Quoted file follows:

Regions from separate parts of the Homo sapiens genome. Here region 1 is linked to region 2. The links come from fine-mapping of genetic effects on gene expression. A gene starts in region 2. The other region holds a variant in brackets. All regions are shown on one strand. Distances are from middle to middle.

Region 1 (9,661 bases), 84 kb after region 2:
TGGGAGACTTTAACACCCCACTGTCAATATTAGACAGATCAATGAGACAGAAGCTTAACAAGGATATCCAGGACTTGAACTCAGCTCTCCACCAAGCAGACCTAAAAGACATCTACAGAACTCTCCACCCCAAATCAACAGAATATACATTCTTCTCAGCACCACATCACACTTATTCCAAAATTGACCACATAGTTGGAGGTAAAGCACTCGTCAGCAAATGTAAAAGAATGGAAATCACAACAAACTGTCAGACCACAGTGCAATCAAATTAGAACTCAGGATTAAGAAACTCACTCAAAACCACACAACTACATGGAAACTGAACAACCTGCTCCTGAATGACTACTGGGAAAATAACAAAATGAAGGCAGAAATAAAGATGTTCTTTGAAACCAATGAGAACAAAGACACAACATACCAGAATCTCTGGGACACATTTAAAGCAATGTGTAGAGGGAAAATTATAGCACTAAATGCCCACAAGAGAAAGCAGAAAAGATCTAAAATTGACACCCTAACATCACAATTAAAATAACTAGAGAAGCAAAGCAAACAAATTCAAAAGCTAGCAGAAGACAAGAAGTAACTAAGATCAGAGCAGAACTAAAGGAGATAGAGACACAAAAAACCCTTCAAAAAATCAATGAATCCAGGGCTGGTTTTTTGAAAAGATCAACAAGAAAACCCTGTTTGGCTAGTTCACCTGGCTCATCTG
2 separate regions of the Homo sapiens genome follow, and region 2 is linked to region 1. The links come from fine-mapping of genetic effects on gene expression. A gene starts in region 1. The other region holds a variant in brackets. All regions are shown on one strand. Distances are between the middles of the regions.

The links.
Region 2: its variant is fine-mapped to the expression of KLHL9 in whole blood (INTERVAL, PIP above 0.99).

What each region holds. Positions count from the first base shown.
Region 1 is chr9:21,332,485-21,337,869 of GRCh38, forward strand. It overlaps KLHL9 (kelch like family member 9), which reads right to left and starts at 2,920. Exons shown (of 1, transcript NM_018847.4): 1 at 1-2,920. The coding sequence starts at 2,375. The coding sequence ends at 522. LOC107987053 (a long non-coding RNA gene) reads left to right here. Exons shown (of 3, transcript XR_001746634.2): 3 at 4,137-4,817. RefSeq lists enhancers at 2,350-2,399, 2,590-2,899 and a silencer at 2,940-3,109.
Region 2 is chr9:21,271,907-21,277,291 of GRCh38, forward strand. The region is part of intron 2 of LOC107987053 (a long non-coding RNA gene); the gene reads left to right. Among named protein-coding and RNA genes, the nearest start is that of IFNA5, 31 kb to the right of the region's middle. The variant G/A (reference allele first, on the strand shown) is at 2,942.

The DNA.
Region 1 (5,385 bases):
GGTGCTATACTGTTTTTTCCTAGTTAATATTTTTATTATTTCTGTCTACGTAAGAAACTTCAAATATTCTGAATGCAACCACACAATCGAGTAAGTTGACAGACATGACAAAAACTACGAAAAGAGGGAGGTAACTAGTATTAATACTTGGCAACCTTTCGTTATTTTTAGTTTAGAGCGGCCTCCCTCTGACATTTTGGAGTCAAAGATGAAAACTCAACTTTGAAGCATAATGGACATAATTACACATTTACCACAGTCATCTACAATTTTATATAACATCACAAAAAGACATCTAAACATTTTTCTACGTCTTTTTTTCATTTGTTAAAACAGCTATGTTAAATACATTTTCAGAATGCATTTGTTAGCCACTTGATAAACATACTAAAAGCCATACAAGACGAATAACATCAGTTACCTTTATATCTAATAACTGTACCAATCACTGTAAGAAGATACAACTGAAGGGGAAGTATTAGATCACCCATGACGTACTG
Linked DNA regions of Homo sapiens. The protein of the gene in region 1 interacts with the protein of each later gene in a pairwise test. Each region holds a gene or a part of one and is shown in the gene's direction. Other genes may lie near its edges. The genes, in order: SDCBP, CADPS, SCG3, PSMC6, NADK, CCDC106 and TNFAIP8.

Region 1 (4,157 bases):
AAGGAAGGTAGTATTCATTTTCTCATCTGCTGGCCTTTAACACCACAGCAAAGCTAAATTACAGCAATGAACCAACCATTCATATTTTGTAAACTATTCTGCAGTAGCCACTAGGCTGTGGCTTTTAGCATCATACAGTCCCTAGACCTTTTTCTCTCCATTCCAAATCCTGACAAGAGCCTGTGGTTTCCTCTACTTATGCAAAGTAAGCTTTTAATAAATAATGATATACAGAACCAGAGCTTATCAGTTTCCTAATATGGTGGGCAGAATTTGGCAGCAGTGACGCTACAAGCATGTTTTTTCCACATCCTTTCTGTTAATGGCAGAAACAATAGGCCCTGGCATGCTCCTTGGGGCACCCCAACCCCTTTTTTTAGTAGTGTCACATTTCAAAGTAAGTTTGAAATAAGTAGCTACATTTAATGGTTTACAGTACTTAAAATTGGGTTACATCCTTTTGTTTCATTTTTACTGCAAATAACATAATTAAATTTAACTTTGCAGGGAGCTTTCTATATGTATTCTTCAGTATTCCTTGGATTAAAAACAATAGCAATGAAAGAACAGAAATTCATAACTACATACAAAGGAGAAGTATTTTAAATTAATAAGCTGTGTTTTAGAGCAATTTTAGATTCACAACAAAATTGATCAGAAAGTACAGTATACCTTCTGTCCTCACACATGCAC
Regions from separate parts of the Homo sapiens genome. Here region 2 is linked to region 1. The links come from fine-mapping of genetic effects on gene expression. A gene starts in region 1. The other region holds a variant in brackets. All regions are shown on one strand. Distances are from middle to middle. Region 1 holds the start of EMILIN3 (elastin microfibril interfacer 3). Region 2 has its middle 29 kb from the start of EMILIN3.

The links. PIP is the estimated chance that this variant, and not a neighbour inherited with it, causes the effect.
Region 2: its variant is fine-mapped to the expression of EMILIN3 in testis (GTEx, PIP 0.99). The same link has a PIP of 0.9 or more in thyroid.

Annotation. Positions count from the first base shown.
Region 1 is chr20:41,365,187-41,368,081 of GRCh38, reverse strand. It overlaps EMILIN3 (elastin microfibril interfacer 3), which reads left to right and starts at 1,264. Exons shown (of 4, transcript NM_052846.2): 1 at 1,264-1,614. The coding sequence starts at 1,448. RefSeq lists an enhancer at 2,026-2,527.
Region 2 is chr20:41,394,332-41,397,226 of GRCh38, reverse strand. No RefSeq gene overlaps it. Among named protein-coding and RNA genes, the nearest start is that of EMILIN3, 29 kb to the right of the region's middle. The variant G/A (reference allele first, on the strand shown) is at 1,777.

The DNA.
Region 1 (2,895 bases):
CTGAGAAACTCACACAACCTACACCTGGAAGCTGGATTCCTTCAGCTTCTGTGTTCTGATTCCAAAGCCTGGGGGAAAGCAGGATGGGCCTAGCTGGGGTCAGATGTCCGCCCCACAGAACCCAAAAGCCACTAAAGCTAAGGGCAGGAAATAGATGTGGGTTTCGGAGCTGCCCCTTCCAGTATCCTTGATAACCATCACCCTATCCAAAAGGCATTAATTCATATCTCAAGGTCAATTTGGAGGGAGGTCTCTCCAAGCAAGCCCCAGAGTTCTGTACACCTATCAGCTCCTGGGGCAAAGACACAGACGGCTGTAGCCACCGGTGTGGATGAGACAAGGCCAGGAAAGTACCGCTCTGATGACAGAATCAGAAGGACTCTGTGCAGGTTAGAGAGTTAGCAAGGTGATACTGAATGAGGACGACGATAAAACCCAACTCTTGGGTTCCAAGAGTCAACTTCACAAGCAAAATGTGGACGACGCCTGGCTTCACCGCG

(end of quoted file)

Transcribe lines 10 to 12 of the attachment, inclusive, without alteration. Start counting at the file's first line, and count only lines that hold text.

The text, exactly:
The DNA.
Region 1 (5,385 bases):
GGTGCTATACTGTTTTTTCCTAGTTAATATTTTTATTATTTCTGTCTACGTAAGAAACTTCAAATATTCTGAATGCAACCACACAATCGAGTAAGTTGACAGACATGACAAAAACTACGAAAAGAGGGAGGTAACTAGTATTAATACTTGGCAACCTTTCGTTATTTTTAGTTTAGAGCGGCCTCCCTCTGACATTTTGGAGTCAAAGATGAAAACTCAACTTTGAAGCATAATGGACATAATTACACATTTACCACAGTCATCTACAATTTTATATAACATCACAAAAAGACATCTAAACATTTTTCTACGTCTTTTTTTCATTTGTTAAAACAGCTATGTTAAATACATTTTCAGAATGCATTTGTTAGCCACTTGATAAACATACTAAAAGCCATACAAGACGAATAACATCAGTTACCTTTATATCTAATAACTGTACCAATCACTGTAAGAAGATACAACTGAAGGGGAAGTATTAGATCACCCATGACGTACTG